What characteristics make a fig more productive and hardy for temperate climates when compared to other figs?
1. Cold Resistance
A cold hardy fig generally will lignify quick enough to avoid getting wiped out my late or early frost or temperature dips. It’s important to note that micro climates are very important when growing figs in colder climates, south facing walls that are protected from cold gusts of wind during the winter months. When the tree is not protected by a micro climate, it may be required to wrap the tree for the first couple years in order to give the tree a head start in order to gain the size it needs to resist colder temperatures when it’s no longer protected.
2. Earliness of crop
A productive fig variety in colder temperate climates generally needs to bare crop earlier than later in order to maximize the amount of fruit that can be harvested before colder weather comes and the tree drops any unripened figs along with the foliage. When a fig variety is particularly late to bare crop you may never see a fig reach ripeness before they drop off the tree in fall.
3. Growth Speed
Some varieties of figs may be a more premium taste profile, however they may grow at half the speed of other more productive varieties. It’s important that not only does the plant grow at a decent rate, but that it makes plenty of nodes that can make space for a heavier crop when the time comes. Some of the listed fig varieties will set figs at pretty much every node when conditions are right.
So what varieties are cold hardy and productive?
Considering the 3 above criteria here are 5 fig types that are cold hardy, early bearing, and fast growing.
1. Chicago Hardy (and other Mt Etna types)
This name should be familiar with most anyone that visits garden centers or big box stores. Chicago hardy falls under being a Mt Etna type fig (geographic origin). These figs are possibly the most cold hardy figs and are easily found growing in ground unprotected in zones as low as USDA zone 6 and possibly lower when protected over the winter.
Chicago hardy is really just a marketing name, there are many different variations of the Mt Etna types such as Black Greek, Black Bethlehem, Marseilles Black, and Takoma Violet to name a few. Some of these types have differences from each other such as size, production, and taste.
This is possible one of the best work horse hardy fig varieties that has stood the test of time. What the Celeste fig lacks in size, it makes up for with it’s reliability and hardiness. There are many different strains of celeste out there: general celeste, blue celeste, black celeste, LSU celeste, Some of these cultivars are heirlooms while others are improved bred varieties.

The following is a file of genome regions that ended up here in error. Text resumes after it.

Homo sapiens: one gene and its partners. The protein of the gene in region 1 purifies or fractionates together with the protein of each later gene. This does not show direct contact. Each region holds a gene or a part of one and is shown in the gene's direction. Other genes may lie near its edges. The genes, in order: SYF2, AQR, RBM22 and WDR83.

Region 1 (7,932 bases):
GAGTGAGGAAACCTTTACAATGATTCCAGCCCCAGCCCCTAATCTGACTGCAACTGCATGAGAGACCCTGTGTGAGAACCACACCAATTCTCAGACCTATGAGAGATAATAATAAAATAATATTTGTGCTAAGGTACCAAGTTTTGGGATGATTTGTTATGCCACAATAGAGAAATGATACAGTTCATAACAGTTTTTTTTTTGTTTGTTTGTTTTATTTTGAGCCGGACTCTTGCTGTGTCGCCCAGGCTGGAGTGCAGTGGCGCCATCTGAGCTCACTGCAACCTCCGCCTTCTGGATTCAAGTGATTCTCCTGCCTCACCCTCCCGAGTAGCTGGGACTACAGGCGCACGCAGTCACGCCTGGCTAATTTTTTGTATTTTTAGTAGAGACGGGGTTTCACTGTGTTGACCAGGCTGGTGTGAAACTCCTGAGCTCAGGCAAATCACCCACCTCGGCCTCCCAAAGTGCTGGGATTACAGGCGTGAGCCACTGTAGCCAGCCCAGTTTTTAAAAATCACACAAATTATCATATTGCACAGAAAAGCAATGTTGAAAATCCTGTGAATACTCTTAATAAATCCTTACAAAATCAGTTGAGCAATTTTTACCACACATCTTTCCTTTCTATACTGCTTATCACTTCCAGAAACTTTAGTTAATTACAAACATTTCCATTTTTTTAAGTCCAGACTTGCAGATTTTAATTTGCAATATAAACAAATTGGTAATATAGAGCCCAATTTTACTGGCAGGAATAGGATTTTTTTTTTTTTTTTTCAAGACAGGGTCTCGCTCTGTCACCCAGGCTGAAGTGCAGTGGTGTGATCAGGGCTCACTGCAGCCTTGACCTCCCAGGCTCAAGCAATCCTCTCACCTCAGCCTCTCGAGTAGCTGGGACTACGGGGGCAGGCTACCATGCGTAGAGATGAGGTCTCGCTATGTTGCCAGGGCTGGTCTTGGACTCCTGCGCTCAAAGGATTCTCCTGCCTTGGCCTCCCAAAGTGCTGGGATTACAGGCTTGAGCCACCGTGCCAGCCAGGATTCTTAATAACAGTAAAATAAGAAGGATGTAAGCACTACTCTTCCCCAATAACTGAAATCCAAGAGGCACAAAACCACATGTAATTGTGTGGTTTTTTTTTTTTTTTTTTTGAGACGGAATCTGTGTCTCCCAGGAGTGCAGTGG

3. Brown turkey Types
There are many named cultivars that fall under the brown turkey category. Olympian, English brown turkey, California brown turkey, and Sweet George are a few. This type is extremely cold hardy and grown most commonly only 2nd to Celeste. Crop earliness is the only draw back to some of the brown turkey types as many are mid-late season bearing (September in some climates). The earliest on this list being Olympian which can bear crop in late august.
4. Florea (also known as Michurinska-10)
This fig is lesser known and harder to find, however it bears a crop extremely early in late July, which even beats Celeste. Originating in Serbia, it’s said that it has survived temperatures as low as -13°F. Another benefit is that it also grows rapidly and roots easily.
Overseas it’s referred to as Mitchurinska-10 where it is now much more common to find in countries like Bulgaria.
5. Bordeaux Types
This is a broad category that mainly includes Violette de Bordeaux & Ronde de Bordeaux, both figs that have a french origin. Out of this pair Violette seems to have the most variations: valley negra, Nero 600m, beer’s black, and Vista are a few of the named variations of Violette de Bordeaux. These types are relatively early, grow fast, and bear heavily. They are easily as cold hardy as the other types on this list. When many growers are asked what they would grow if they could only grow 1 type of fig for taste, many have said Ronde de Bordeux. The flavor of the Bordeaux types puts them above the others on this list for many experienced growers.
6. Honorable mentions
There are many great figs that were left off this short list, such as Italian honey, the LSU varieties, Brooklyn white, Peter’s honey, Brunswick, Stella, and more. More varieties will be covered more in depth at a later time. If a specific variety interests you, please reach out to me @ firstname.lastname@example.org and I will share any information I have on it.